The importance of protecting your hearing

The importance of protecting your hearing

Recently we went to see a rock gig and it was loud; I mean making your teeth vibrate loud! The gig was great and what was encouraging to see was so many people wearing ear plugs. With 5% of the UK population experiencing persistent tinnitus and approximately 15,000 people suffering from work related hearing loss in the past 12 months it is great to see people taking steps to prevent, what is often permanent, damage to their hearing.

What is tinnitus and noise induced hearing loss?

Tinnitus is not specifically an illness in its own right, it is a symptom that can be relate to non-hearing related medical conditions.

People suffering from tinnitus will hear ringing, whistling, hissing, buzzing or humming when there is no obvious source of the sound.

Most people get the occasional ringing in the ears, sometimes for no clear reason and other times if you have been around loud sounds.

The hair cells in your cochlea can be damaged by loud noises which can result in loss of hearing at certain frequencies, this is called noise induced hearing loss. This can be permanent or temporary, even temporary hearing loss should be treated as a warning as further damage may lead to permanent noise induced hearing loss.

So how do you know if something is too loud?

We don’t all carry around noise monitors (although you can get apps for that!) so there are some simple ways to identify if an environment may be ‘too loud’.

Do you have a ringing or buzzing in your ears after you have been around the noise? This would indicate that the noise is causing some damage, even if only temporary.

Do you have to shout to be heard by someone a metre away? This would suggest that the background noise has the potential to damage your hearing. If you have to speak directly into their ear to be heard then the noise is very loud and more likely to cause damage to your hearing.

Do you find your ability to hear is reduced after being around loud noise? Your hearing is probably damaged, this might be temporary but continued exposure could lead to permanent damage.

And finally one of the best ways to identify if something is too loud is to use….common sense! If a sound is making you feel uncomfortable, gives you a head or causes you pain then move away from the noise and the situation.

You can help reduce the risk of damage to your ears caused by noise with some simple steps.

Get out of there! The best solution to reduce the risk of noise related damage is to remove yourself from the noise however we know that is not always practical and we are definitely not suggesting avoid fun things such as concerts and fairgrounds!

Where possible take frequent breaks from the loud noise, this helps reduce the effects of the noise slightly and will make you feel more comfortable overall.

If you are going to be in a noisy environment then wear hearing protection, these should be from a reputable supplier and be suitable for the noise that you are being exposed to. This can include disposable ear plugs, specially moulded ear plugs and ear defenders. Action on Hearing Loss (formally RNID) has a selection of ear plugs to suit different environments http://www.actiononhearingloss.org.uk/shop/hearing-protection/ear-plugs.aspx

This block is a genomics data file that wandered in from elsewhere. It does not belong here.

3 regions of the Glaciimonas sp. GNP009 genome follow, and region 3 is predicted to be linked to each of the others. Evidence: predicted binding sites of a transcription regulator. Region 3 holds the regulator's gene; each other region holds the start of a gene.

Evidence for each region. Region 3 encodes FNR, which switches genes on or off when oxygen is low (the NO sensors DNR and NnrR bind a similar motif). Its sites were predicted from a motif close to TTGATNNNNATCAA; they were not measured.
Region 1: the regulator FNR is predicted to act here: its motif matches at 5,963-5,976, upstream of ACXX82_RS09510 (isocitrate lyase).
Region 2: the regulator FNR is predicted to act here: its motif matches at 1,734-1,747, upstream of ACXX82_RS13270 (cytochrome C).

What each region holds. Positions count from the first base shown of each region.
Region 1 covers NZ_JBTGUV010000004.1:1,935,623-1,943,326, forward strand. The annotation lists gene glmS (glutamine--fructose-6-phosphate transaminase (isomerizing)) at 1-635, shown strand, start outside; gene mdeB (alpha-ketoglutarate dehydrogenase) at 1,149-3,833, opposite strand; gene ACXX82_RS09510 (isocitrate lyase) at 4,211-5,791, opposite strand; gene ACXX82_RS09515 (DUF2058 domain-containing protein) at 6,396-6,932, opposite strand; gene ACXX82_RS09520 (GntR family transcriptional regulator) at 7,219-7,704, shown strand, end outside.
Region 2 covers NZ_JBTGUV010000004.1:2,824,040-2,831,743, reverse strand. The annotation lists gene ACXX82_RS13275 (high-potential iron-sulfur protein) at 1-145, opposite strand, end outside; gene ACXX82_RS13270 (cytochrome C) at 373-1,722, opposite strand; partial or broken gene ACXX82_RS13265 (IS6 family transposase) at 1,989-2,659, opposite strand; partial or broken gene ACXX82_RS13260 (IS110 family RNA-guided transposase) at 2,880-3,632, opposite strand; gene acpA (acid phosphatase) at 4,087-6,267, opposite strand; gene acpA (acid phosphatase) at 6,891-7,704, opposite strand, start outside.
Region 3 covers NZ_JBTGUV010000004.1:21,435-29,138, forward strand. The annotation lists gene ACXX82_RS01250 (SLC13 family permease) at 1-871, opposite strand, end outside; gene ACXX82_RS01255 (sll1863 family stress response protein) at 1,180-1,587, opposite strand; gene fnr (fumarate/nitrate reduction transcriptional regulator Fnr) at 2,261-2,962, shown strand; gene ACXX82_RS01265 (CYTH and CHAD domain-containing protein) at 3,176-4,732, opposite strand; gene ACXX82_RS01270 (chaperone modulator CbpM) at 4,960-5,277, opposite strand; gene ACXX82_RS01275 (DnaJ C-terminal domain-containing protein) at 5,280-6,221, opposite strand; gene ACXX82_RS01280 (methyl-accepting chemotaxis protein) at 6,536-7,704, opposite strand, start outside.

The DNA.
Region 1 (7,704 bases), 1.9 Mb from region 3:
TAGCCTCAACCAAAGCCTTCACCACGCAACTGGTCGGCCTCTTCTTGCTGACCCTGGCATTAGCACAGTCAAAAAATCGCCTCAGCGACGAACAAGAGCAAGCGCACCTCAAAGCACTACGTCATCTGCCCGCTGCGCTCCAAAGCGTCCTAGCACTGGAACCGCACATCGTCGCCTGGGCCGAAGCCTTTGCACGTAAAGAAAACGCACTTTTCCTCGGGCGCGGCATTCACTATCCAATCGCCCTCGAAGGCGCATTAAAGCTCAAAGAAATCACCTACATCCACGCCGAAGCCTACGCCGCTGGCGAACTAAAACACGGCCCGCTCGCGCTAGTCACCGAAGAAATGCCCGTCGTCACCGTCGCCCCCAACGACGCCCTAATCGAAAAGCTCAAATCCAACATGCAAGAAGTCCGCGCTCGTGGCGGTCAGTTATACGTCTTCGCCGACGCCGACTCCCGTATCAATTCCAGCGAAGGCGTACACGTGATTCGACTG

In a work environment advise your health and safety representative or HR department if you feel that you are being exposed to loud noise that could impact on your hearing in anyway. If you are issued hearing protection through your employer then you must wear it correctly, contrary to popular belief ear plugs do not work when they are in your pockets!

Follow the 60/60 rule in relation to wearing headphone or earbuds to listen to music, this means don’t turn your volume up past 60% and limit yourself to using them for no more than 60 minutes per day. If you use headphones for longer periods of time then consider purchasing some noise cancelling headphones.

Surely this doesn’t affect you?

Sadly at various points I have had issues with my hearing for medical reasons, luckily all temporary, which makes me conscious of the effects of loud noises on my health. Working in music, as I did for 8 years, it was hard to avoid but by taking simple steps and having regular hearing tests I am confident that I reduced the impact as much as possible however I am far from perfect! I love going to concerts, listening to music loudly at home and in the car however watching people happily put in their earplugs at the recent event shows that you can enjoy all these things whilst taking sensible steps to ensure that you can continue to enjoy them for years to come.

If you have any concerns about your hearing then see your GP or get your hearing checked at one of your local hearing test centre.

What can employers do to help reduce the risk of noise induced hearing loss?

Employers have a duty to care to employees to manage the risks to their health and welfare within the workplace, this includes noise.
Start with a noise risk assessment, depending on your work environment this might require the use of noise monitoring equipment. Implement control measures such as task rotation, health surveillance, sound proofing and PPE. Ensure these are checked regularly and evaluated for effectiveness. Educate employees on the risks of noise on their health and what steps they can do themselves to reduce the risk of hearing loss.

Noise does not just affect employees hearing, it can also contribute to stress within the workplace. Consider the impact of noise on your employees stress and mental well being, talk to them about how noises within the workplace affects them.

For more information on how you can assess and manage noise in your workplace call the team at Harrier on 01332 460703